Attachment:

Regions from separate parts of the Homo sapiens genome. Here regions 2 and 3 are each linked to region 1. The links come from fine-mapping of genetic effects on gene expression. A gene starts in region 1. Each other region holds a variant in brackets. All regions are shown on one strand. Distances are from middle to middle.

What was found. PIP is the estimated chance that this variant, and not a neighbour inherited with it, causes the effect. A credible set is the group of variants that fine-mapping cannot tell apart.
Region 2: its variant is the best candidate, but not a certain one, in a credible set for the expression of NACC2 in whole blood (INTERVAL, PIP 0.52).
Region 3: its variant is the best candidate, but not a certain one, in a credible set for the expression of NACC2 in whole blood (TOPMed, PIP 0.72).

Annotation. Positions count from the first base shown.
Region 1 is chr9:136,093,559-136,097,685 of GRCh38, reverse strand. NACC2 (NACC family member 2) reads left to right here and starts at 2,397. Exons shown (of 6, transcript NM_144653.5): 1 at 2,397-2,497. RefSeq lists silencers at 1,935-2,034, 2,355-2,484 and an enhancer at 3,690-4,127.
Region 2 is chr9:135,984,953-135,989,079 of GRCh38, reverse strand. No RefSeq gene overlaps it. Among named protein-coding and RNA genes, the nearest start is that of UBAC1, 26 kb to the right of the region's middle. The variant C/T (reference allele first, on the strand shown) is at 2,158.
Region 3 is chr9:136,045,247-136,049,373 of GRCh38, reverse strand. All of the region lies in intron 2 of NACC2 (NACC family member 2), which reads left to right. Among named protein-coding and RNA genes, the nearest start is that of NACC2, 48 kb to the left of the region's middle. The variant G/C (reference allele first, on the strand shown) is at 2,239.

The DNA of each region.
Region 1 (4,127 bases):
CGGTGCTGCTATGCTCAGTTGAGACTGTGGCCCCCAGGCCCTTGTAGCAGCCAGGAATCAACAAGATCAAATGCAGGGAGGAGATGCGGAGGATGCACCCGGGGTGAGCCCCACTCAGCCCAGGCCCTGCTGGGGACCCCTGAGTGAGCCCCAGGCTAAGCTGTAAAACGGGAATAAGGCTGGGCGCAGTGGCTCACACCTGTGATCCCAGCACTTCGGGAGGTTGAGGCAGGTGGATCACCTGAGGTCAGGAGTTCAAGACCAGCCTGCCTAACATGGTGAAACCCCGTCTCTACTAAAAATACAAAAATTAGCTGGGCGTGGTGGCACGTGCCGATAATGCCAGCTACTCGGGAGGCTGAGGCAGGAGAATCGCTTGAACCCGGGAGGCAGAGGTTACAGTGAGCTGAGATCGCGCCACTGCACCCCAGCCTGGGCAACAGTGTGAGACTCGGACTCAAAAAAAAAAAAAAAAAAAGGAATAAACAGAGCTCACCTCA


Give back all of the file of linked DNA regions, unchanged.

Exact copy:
Regions from separate parts of the Homo sapiens genome. Here regions 2 and 3 are each linked to region 1. The links come from fine-mapping of genetic effects on gene expression. A gene starts in region 1. Each other region holds a variant in brackets. All regions are shown on one strand. Distances are from middle to middle.

What was found. PIP is the estimated chance that this variant, and not a neighbour inherited with it, causes the effect. A credible set is the group of variants that fine-mapping cannot tell apart.
Region 2: its variant is the best candidate, but not a certain one, in a credible set for the expression of NACC2 in whole blood (INTERVAL, PIP 0.52).
Region 3: its variant is the best candidate, but not a certain one, in a credible set for the expression of NACC2 in whole blood (TOPMed, PIP 0.72).

Annotation. Positions count from the first base shown.
Region 1 is chr9:136,093,559-136,097,685 of GRCh38, reverse strand. NACC2 (NACC family member 2) reads left to right here and starts at 2,397. Exons shown (of 6, transcript NM_144653.5): 1 at 2,397-2,497. RefSeq lists silencers at 1,935-2,034, 2,355-2,484 and an enhancer at 3,690-4,127.
Region 2 is chr9:135,984,953-135,989,079 of GRCh38, reverse strand. No RefSeq gene overlaps it. Among named protein-coding and RNA genes, the nearest start is that of UBAC1, 26 kb to the right of the region's middle. The variant C/T (reference allele first, on the strand shown) is at 2,158.
Region 3 is chr9:136,045,247-136,049,373 of GRCh38, reverse strand. All of the region lies in intron 2 of NACC2 (NACC family member 2), which reads left to right. Among named protein-coding and RNA genes, the nearest start is that of NACC2, 48 kb to the left of the region's middle. The variant G/C (reference allele first, on the strand shown) is at 2,239.

The DNA of each region.
Region 1 (4,127 bases):
CGGTGCTGCTATGCTCAGTTGAGACTGTGGCCCCCAGGCCCTTGTAGCAGCCAGGAATCAACAAGATCAAATGCAGGGAGGAGATGCGGAGGATGCACCCGGGGTGAGCCCCACTCAGCCCAGGCCCTGCTGGGGACCCCTGAGTGAGCCCCAGGCTAAGCTGTAAAACGGGAATAAGGCTGGGCGCAGTGGCTCACACCTGTGATCCCAGCACTTCGGGAGGTTGAGGCAGGTGGATCACCTGAGGTCAGGAGTTCAAGACCAGCCTGCCTAACATGGTGAAACCCCGTCTCTACTAAAAATACAAAAATTAGCTGGGCGTGGTGGCACGTGCCGATAATGCCAGCTACTCGGGAGGCTGAGGCAGGAGAATCGCTTGAACCCGGGAGGCAGAGGTTACAGTGAGCTGAGATCGCGCCACTGCACCCCAGCCTGGGCAACAGTGTGAGACTCGGACTCAAAAAAAAAAAAAAAAAAAGGAATAAACAGAGCTCACCTCA